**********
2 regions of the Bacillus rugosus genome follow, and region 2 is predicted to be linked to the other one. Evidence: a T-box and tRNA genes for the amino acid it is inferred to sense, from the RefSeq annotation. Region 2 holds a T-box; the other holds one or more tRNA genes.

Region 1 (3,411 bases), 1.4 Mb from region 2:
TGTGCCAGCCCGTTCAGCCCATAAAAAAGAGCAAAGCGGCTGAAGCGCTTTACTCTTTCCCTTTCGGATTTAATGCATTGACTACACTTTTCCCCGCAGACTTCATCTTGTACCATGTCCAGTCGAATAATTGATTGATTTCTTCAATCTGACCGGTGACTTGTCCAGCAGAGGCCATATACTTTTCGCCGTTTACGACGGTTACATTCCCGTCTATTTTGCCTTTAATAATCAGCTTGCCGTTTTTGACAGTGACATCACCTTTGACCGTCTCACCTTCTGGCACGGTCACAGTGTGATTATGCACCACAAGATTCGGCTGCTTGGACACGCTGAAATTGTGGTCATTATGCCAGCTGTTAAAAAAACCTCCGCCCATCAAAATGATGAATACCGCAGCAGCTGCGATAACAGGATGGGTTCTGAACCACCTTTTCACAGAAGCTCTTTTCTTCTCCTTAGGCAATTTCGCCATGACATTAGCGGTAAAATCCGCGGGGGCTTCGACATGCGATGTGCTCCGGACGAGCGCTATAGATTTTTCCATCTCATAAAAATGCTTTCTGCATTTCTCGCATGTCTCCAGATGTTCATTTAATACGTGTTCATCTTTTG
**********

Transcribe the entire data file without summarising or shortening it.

2 regions of the Bacillus rugosus genome follow, and region 2 is predicted to be linked to the other one. Evidence: a T-box and tRNA genes for the amino acid it is inferred to sense, from the RefSeq annotation. Region 2 holds a T-box; the other holds one or more tRNA genes.

Region 1 (3,411 bases), 1.4 Mb from region 2:
TGTGCCAGCCCGTTCAGCCCATAAAAAAGAGCAAAGCGGCTGAAGCGCTTTACTCTTTCCCTTTCGGATTTAATGCATTGACTACACTTTTCCCCGCAGACTTCATCTTGTACCATGTCCAGTCGAATAATTGATTGATTTCTTCAATCTGACCGGTGACTTGTCCAGCAGAGGCCATATACTTTTCGCCGTTTACGACGGTTACATTCCCGTCTATTTTGCCTTTAATAATCAGCTTGCCGTTTTTGACAGTGACATCACCTTTGACCGTCTCACCTTCTGGCACGGTCACAGTGTGATTATGCACCACAAGATTCGGCTGCTTGGACACGCTGAAATTGTGGTCATTATGCCAGCTGTTAAAAAAACCTCCGCCCATCAAAATGATGAATACCGCAGCAGCTGCGATAACAGGATGGGTTCTGAACCACCTTTTCACAGAAGCTCTTTTCTTCTCCTTAGGCAATTTCGCCATGACATTAGCGGTAAAATCCGCGGGGGCTTCGACATGCGATGTGCTCCGGACGAGCGCTATAGATTTTTCCATCTCATAAAAATGCTTTCTGCATTTCTCGCATGTCTCCAGATGTTCATTTAATACGTGTTCATCTTTTG